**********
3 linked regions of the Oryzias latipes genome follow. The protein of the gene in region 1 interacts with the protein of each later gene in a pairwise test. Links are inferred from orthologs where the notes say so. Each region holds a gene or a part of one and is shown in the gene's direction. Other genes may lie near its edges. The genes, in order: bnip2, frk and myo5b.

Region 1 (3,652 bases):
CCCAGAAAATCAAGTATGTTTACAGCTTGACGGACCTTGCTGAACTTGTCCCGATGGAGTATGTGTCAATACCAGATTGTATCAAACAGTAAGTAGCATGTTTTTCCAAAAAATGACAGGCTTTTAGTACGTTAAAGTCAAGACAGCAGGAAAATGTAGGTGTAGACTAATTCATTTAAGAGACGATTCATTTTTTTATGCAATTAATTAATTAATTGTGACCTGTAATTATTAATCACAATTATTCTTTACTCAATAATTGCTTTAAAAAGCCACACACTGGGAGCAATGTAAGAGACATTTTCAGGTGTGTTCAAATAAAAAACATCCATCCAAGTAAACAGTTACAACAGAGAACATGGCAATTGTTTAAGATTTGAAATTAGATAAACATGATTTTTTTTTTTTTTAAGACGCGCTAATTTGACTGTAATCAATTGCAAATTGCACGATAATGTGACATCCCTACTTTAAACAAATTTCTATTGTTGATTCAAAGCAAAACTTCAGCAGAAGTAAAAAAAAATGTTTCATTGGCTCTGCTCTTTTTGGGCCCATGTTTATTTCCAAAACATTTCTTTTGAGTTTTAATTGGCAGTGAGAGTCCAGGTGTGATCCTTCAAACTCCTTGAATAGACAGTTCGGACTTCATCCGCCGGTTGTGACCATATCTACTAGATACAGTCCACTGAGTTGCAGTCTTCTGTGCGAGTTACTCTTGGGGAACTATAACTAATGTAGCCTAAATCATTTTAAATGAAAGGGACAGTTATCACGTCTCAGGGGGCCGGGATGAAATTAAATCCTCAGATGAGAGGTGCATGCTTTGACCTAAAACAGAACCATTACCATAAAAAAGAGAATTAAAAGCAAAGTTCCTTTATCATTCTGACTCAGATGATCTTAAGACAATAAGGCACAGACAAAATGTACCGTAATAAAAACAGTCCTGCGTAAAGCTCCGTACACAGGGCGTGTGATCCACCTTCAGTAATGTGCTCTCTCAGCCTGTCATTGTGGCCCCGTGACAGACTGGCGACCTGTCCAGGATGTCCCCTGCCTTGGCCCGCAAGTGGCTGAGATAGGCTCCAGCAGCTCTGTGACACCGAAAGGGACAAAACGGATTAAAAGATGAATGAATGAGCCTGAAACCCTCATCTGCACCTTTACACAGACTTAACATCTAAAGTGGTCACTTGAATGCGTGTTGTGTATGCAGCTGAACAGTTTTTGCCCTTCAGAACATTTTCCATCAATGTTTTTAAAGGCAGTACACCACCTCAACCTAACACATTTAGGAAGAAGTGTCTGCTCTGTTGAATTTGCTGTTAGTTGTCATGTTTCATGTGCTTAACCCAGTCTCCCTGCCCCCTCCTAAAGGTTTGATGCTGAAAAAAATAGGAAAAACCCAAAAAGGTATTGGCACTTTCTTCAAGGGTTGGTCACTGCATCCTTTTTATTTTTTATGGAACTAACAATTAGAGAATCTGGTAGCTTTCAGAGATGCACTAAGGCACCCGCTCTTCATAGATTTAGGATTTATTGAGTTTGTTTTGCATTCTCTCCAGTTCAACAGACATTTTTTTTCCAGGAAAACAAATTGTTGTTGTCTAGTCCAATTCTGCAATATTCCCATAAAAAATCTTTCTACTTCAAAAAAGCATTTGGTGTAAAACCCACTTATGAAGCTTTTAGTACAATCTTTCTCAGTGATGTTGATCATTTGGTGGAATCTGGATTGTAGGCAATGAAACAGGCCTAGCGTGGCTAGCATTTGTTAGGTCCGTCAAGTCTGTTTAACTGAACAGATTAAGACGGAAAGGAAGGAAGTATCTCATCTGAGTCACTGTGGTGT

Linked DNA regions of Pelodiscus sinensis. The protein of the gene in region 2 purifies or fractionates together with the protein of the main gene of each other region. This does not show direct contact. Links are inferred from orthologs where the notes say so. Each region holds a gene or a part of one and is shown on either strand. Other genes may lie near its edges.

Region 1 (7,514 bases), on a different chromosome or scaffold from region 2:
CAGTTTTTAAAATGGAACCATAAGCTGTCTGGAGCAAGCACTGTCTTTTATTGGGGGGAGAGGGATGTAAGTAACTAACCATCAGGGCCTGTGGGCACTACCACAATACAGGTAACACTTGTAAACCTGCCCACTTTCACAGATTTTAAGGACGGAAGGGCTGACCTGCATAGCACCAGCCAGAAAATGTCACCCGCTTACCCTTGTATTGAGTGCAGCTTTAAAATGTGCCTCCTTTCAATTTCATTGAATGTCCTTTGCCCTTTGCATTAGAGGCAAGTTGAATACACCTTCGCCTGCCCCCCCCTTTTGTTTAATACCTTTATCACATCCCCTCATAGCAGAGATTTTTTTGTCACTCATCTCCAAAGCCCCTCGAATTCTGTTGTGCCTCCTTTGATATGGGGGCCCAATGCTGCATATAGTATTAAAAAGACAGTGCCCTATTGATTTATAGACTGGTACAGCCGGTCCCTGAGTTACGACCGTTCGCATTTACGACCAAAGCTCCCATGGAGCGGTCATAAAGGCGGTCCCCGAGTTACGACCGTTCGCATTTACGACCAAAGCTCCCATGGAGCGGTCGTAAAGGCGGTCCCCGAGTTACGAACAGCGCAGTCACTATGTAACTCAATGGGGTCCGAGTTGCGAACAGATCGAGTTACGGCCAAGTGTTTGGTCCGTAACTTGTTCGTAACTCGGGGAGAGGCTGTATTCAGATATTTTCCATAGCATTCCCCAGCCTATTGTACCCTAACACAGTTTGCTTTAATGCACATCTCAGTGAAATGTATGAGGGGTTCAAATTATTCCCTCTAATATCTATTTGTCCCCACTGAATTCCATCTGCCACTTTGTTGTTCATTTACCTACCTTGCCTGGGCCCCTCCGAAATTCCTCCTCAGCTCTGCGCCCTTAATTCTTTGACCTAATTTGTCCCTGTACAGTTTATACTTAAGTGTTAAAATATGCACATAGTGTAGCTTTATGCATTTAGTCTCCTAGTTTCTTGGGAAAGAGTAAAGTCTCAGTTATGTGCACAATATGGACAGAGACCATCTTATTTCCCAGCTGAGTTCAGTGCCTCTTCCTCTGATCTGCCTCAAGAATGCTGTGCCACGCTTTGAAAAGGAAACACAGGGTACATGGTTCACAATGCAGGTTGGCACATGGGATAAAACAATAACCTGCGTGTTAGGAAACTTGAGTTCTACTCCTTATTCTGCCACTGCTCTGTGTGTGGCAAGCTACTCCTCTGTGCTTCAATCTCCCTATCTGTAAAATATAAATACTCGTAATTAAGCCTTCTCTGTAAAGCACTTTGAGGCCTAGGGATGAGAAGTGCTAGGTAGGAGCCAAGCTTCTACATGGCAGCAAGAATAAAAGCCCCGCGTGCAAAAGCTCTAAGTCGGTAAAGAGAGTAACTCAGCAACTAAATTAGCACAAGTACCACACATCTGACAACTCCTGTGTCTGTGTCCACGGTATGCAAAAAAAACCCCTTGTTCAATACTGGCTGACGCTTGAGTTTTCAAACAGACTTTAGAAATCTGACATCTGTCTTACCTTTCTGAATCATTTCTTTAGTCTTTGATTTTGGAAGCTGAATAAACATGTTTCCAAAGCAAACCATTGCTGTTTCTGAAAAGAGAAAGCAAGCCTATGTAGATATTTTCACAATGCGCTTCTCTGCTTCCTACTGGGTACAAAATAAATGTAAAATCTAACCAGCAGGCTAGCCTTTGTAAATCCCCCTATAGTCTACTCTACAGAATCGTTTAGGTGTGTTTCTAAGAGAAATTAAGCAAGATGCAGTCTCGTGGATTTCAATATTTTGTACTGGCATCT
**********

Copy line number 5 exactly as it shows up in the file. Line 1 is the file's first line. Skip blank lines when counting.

Region 1 (7,514 bases), on a different chromosome or scaffold from region 2: